Soda Tax Pros and Cons List

In November 2014, Berkeley, California was the first city in the US to pass a law that imposed tax on sugary drinks. More than three quarters of voters were in support of adding 1-cent-an-ounce tax on soft drinks. The law passed despite a multi-million dollar opposition campaign that was funded by soft drink manufacturers. Elsewhere, attempts to pass soda tax law failed.

In San Francisco, the proposed law would impose 2-cents-per-ounce tax but needed two-thirds majority to pass. In New York, the proposition was blocked by a New York State judge.

Although sugary drinks are already taxed in 33 states, the law passed last year in Berkeley imposes tax per ounce. Normally, you can get 24 cans (about 288 ounces) for $4, but with soda tax in place, the price you’ll pay for wanting to stock on sugar-sweetened beverages would increase by 72%.

The reason behind imposing soda tax is to solve obesity and Type-2 diabetes. In 2013, researchers in Harvard found that increasing the price of a 20-ounce soda by 20 cents led to sales drops of about 16%. That said, will imposing a soda tax really lessen consumption and improve health?

List of Pros of Soda Tax

1. It is aimed at reducing consumption.
As mentioned earlier, a study by Harvard researchers claimed that increasing soda prices led to lesser purchases of the said beverage. Berkeley was quick to act and proposed a soda tax which passed.

2. It is meant to improve health.
Obesity and diabetes are huge health concerns in the US, and some suggest that it is linked to soda consumption. So, imposing tax on a favorite drink might make people want to consume it less.

Figures suggest that if soda tax hits the national stage, thousands of cases of heart disease, stroke and death can be prevented.

In January 2014, Mexico has also increased prices of sodas, sugary drinks and even unhealthy snacks such as potato chips and cookies. Recently, a study by the Mexican National Institute of Public Health and the Carolina Population Center at the University of North Carolina, Chapel Hill say the tax implementation is working.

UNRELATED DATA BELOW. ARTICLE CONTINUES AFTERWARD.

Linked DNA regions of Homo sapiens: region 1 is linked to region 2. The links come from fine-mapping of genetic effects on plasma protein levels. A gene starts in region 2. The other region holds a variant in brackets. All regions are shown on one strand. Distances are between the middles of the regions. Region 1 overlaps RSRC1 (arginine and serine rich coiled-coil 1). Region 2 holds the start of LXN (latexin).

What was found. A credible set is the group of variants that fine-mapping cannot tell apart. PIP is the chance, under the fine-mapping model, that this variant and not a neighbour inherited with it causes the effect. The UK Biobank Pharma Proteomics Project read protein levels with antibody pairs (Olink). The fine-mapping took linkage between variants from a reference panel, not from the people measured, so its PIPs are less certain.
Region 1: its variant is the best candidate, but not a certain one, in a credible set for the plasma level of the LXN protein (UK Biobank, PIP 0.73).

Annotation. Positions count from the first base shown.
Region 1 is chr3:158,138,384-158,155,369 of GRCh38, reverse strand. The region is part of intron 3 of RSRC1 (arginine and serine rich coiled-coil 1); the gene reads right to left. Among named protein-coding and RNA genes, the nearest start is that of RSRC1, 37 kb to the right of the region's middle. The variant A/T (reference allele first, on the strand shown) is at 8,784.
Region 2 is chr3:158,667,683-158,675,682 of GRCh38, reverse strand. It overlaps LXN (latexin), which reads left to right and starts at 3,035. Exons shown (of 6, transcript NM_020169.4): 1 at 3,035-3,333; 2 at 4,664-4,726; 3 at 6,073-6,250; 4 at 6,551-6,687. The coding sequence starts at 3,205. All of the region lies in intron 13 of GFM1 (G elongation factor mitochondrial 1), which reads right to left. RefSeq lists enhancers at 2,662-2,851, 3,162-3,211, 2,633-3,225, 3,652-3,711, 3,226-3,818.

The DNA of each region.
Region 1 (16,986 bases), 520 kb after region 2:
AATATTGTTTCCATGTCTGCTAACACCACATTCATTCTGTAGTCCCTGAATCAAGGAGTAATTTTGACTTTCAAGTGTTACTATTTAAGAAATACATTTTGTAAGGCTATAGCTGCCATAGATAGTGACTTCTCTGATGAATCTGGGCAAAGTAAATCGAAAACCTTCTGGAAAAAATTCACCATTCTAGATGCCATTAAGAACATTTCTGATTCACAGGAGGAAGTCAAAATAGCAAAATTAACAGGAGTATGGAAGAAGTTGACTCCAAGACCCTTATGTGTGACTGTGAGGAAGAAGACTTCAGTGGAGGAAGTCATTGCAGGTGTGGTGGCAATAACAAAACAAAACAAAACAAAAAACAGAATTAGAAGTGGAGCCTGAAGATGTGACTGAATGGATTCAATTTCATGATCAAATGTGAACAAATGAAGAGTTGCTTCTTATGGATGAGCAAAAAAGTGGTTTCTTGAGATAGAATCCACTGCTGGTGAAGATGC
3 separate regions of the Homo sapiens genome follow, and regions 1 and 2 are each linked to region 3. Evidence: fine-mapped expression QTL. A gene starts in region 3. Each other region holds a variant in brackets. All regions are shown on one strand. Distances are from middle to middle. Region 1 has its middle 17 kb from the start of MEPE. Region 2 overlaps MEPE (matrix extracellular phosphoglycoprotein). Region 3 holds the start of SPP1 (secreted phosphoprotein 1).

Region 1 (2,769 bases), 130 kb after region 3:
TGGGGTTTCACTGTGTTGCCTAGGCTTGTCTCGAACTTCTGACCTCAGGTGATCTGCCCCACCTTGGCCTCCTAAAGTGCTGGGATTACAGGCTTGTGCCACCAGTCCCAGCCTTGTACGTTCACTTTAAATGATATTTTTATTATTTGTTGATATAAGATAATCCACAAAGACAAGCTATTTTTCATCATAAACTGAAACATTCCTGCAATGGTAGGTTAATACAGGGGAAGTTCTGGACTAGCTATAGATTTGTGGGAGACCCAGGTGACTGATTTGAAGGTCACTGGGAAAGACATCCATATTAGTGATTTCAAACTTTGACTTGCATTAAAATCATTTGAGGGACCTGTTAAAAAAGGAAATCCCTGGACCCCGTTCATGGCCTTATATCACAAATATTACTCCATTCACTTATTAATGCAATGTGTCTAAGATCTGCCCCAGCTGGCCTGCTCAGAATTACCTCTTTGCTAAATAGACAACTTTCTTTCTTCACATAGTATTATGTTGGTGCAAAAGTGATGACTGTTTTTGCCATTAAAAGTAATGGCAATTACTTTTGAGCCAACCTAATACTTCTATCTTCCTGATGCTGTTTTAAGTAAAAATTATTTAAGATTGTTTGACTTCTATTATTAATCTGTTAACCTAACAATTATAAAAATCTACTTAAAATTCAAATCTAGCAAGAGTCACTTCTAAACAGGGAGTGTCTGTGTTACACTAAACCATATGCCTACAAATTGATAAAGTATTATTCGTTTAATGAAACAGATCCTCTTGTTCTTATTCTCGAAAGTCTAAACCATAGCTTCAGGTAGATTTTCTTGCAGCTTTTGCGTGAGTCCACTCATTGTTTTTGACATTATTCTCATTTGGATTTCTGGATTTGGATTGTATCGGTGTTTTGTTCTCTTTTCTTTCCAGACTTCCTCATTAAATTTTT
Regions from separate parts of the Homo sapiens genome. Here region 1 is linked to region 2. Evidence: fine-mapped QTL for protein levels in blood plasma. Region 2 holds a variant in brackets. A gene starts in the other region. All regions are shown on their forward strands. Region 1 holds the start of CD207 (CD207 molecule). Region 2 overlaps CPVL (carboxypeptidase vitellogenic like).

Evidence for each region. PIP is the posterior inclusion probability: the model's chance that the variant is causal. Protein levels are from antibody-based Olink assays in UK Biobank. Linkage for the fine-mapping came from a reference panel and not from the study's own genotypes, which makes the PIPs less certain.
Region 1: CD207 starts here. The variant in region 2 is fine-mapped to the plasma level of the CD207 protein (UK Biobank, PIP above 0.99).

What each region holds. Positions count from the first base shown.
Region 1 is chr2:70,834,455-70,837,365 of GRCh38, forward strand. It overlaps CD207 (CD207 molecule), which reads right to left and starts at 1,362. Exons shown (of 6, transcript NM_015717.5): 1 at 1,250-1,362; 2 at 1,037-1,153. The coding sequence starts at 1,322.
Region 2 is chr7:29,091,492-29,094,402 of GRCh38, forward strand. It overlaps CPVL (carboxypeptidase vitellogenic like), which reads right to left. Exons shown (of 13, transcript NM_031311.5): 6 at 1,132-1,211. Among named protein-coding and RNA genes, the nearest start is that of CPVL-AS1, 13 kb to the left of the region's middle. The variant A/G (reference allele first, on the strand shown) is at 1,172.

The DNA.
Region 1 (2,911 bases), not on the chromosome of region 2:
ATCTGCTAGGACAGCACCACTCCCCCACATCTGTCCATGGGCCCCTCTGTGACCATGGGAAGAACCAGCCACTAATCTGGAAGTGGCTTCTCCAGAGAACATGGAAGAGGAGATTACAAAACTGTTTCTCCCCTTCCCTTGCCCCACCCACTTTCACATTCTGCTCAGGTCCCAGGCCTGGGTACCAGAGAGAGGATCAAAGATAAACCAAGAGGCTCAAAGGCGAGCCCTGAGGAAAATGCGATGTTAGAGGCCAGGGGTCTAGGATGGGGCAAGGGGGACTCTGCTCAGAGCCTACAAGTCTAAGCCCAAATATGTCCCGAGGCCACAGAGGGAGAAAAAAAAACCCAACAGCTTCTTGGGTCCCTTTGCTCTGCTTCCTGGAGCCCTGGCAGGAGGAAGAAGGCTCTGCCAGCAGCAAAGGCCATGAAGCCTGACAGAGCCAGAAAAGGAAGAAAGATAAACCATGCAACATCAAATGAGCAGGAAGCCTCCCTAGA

Researchers analyzed data on household consumption in 53 cities. Based on those, they found that sugary beverage consumption declined to 6% on average in 2014 compared to pre-tax trends.

List of Cons of Soda Tax

1. It isn’t really the only answer to health issues.
In the US alone, consumption has has been on the decline since 2000. However, obesity is still holding steady. Diabetes peaked in 2010 and leveled off in 2011. So, if sugary drinks are the culprits of these diseases, why are the levels still the same or somehow not declining?

The beverage industry has also objected to being singled out while other products with added sugars aren’t. The main reason lawmakers focus on sugary drinks is that they are easier to define and tax compared to other products.

2. It is a consumer rights issue.
In essence, soda tax is a sin tax. Not every American is happy with the idea of using tax to promote public health. Those who consume soda feel that they have the right to indulge in the drink and just because others can’t moderate their consumption doesn’t mean that everyone should suffer.